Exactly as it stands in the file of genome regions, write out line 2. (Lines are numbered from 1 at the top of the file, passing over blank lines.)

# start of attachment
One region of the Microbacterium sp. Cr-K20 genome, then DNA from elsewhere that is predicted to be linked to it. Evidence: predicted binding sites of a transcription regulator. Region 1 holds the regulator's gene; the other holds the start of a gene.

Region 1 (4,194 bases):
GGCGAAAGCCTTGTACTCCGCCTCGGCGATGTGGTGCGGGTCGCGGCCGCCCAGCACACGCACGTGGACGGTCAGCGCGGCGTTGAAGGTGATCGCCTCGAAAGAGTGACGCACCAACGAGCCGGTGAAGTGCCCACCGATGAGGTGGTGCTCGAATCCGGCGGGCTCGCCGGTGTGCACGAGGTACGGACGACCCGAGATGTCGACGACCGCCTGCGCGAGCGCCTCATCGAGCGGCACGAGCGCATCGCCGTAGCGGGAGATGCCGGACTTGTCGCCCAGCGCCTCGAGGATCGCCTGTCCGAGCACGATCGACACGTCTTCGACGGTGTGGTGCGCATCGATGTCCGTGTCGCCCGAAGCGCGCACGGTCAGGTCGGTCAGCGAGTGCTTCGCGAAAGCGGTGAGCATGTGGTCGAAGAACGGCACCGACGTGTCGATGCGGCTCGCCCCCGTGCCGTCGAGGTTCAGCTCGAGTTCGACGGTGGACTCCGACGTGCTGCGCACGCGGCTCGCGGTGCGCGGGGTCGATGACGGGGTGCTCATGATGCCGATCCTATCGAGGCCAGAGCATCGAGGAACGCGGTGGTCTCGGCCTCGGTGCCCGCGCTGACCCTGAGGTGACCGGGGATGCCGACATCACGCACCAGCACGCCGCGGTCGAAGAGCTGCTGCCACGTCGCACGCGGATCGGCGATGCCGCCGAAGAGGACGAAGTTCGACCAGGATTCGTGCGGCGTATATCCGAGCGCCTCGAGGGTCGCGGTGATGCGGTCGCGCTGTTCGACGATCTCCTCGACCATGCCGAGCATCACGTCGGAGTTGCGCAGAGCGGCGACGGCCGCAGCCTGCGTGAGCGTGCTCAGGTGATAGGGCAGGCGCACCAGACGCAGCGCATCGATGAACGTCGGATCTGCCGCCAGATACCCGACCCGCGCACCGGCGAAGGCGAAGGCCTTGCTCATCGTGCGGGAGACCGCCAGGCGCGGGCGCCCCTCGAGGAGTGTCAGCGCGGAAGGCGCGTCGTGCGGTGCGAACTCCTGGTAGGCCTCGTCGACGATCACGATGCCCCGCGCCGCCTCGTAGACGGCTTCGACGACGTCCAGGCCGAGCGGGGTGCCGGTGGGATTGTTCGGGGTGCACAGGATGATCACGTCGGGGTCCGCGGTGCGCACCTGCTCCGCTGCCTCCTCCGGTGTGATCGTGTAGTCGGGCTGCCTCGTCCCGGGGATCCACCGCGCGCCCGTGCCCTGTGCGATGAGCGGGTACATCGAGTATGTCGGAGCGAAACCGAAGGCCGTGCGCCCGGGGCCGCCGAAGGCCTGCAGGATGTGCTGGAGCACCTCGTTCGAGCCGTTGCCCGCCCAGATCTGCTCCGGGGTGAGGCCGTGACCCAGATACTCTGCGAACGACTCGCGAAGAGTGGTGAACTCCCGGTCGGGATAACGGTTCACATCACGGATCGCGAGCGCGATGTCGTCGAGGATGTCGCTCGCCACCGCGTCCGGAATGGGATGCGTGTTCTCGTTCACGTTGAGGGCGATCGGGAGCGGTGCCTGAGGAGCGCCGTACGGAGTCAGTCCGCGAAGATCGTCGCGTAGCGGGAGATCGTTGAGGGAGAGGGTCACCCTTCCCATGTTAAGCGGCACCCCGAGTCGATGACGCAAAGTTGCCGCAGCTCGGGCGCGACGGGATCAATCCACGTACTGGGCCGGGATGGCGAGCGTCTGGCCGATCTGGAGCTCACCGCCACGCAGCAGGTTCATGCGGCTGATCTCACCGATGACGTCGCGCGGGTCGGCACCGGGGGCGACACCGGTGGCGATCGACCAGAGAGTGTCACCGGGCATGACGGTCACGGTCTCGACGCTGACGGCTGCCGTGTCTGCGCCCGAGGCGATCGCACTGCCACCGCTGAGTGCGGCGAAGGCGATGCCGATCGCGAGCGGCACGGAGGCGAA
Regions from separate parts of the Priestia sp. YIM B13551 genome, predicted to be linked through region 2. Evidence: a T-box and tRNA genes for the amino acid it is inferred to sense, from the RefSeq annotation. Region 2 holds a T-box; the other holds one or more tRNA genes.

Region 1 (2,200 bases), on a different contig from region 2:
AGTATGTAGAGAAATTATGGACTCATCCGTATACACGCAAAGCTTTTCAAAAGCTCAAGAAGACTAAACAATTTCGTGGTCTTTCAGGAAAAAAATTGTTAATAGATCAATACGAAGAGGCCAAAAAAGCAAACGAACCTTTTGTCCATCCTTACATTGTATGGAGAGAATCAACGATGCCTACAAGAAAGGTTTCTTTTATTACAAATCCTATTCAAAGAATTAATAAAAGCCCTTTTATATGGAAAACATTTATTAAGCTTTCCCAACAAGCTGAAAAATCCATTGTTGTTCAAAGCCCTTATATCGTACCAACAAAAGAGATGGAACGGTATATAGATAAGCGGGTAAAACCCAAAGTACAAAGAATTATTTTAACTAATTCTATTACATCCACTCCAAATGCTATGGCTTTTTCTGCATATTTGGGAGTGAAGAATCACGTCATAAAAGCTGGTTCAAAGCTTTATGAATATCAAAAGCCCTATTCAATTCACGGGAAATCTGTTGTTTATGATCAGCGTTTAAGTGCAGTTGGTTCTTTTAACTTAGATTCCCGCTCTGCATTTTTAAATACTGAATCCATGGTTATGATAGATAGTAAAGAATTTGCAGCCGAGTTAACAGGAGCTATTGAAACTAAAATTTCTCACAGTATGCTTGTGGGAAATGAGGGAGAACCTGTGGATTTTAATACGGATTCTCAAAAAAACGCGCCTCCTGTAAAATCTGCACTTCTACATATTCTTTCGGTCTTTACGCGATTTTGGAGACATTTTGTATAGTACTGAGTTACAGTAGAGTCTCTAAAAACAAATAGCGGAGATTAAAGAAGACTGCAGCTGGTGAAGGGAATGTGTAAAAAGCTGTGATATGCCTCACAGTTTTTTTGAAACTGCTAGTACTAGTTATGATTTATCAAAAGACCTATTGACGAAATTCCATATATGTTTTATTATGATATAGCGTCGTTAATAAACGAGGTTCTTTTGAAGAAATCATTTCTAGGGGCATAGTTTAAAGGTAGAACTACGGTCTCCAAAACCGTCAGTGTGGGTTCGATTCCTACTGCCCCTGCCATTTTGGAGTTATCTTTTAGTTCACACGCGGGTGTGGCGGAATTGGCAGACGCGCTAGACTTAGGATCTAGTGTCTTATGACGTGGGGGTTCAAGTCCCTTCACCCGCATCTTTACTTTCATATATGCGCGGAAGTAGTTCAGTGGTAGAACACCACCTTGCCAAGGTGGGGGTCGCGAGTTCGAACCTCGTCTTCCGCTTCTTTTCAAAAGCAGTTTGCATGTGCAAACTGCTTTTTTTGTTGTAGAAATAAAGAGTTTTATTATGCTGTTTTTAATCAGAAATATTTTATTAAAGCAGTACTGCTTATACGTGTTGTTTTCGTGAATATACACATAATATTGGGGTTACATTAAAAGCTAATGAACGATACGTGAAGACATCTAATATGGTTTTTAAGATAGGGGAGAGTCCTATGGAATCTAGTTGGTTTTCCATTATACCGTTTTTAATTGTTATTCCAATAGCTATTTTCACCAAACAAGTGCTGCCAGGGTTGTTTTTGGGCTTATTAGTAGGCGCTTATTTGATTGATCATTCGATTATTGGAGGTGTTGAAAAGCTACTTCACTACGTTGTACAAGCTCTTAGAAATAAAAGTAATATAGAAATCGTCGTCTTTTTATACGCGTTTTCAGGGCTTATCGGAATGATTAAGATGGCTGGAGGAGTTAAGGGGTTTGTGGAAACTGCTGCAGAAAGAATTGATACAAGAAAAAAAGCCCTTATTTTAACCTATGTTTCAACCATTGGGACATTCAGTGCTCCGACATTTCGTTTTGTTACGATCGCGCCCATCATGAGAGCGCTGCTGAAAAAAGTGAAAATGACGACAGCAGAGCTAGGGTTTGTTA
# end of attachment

Region 1 (4,194 bases):